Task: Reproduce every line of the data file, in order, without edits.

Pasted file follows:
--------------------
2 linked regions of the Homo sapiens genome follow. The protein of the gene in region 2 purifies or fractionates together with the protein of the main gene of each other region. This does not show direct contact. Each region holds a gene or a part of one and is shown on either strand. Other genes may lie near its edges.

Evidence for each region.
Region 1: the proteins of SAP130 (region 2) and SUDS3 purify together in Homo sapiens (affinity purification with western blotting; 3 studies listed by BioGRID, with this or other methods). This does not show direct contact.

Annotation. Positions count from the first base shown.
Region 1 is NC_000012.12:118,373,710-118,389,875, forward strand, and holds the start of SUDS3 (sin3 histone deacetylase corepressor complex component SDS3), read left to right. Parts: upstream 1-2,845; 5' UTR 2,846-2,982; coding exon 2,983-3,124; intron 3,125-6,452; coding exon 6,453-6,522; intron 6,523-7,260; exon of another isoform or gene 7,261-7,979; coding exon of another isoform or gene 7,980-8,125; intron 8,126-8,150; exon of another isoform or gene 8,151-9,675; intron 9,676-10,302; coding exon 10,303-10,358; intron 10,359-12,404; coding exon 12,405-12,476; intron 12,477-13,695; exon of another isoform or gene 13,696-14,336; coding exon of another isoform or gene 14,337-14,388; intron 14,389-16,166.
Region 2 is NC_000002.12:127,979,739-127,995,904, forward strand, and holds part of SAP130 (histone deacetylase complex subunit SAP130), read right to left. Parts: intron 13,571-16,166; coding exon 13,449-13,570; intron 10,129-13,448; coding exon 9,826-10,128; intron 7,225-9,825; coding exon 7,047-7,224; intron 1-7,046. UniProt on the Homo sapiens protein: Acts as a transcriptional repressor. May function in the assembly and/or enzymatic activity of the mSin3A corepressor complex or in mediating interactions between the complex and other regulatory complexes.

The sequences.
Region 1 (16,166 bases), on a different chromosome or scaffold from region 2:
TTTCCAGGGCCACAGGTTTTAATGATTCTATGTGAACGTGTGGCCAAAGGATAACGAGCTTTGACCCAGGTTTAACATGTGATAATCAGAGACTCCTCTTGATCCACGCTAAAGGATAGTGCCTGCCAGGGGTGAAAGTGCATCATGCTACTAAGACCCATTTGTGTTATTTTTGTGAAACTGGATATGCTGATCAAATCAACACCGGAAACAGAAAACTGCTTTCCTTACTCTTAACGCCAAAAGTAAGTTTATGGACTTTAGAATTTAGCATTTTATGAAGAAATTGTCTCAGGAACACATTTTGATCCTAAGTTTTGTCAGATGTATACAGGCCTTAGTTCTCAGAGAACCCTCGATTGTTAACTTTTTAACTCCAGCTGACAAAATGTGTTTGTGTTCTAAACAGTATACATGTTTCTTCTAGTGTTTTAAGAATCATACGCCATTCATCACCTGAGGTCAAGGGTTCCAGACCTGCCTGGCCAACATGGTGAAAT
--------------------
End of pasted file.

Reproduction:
2 linked regions of the Homo sapiens genome follow. The protein of the gene in region 2 purifies or fractionates together with the protein of the main gene of each other region. This does not show direct contact. Each region holds a gene or a part of one and is shown on either strand. Other genes may lie near its edges.

Evidence for each region.
Region 1: the proteins of SAP130 (region 2) and SUDS3 purify together in Homo sapiens (affinity purification with western blotting; 3 studies listed by BioGRID, with this or other methods). This does not show direct contact.

Annotation. Positions count from the first base shown.
Region 1 is NC_000012.12:118,373,710-118,389,875, forward strand, and holds the start of SUDS3 (sin3 histone deacetylase corepressor complex component SDS3), read left to right. Parts: upstream 1-2,845; 5' UTR 2,846-2,982; coding exon 2,983-3,124; intron 3,125-6,452; coding exon 6,453-6,522; intron 6,523-7,260; exon of another isoform or gene 7,261-7,979; coding exon of another isoform or gene 7,980-8,125; intron 8,126-8,150; exon of another isoform or gene 8,151-9,675; intron 9,676-10,302; coding exon 10,303-10,358; intron 10,359-12,404; coding exon 12,405-12,476; intron 12,477-13,695; exon of another isoform or gene 13,696-14,336; coding exon of another isoform or gene 14,337-14,388; intron 14,389-16,166.
Region 2 is NC_000002.12:127,979,739-127,995,904, forward strand, and holds part of SAP130 (histone deacetylase complex subunit SAP130), read right to left. Parts: intron 13,571-16,166; coding exon 13,449-13,570; intron 10,129-13,448; coding exon 9,826-10,128; intron 7,225-9,825; coding exon 7,047-7,224; intron 1-7,046. UniProt on the Homo sapiens protein: Acts as a transcriptional repressor. May function in the assembly and/or enzymatic activity of the mSin3A corepressor complex or in mediating interactions between the complex and other regulatory complexes.

The sequences.
Region 1 (16,166 bases), on a different chromosome or scaffold from region 2:
TTTCCAGGGCCACAGGTTTTAATGATTCTATGTGAACGTGTGGCCAAAGGATAACGAGCTTTGACCCAGGTTTAACATGTGATAATCAGAGACTCCTCTTGATCCACGCTAAAGGATAGTGCCTGCCAGGGGTGAAAGTGCATCATGCTACTAAGACCCATTTGTGTTATTTTTGTGAAACTGGATATGCTGATCAAATCAACACCGGAAACAGAAAACTGCTTTCCTTACTCTTAACGCCAAAAGTAAGTTTATGGACTTTAGAATTTAGCATTTTATGAAGAAATTGTCTCAGGAACACATTTTGATCCTAAGTTTTGTCAGATGTATACAGGCCTTAGTTCTCAGAGAACCCTCGATTGTTAACTTTTTAACTCCAGCTGACAAAATGTGTTTGTGTTCTAAACAGTATACATGTTTCTTCTAGTGTTTTAAGAATCATACGCCATTCATCACCTGAGGTCAAGGGTTCCAGACCTGCCTGGCCAACATGGTGAAAT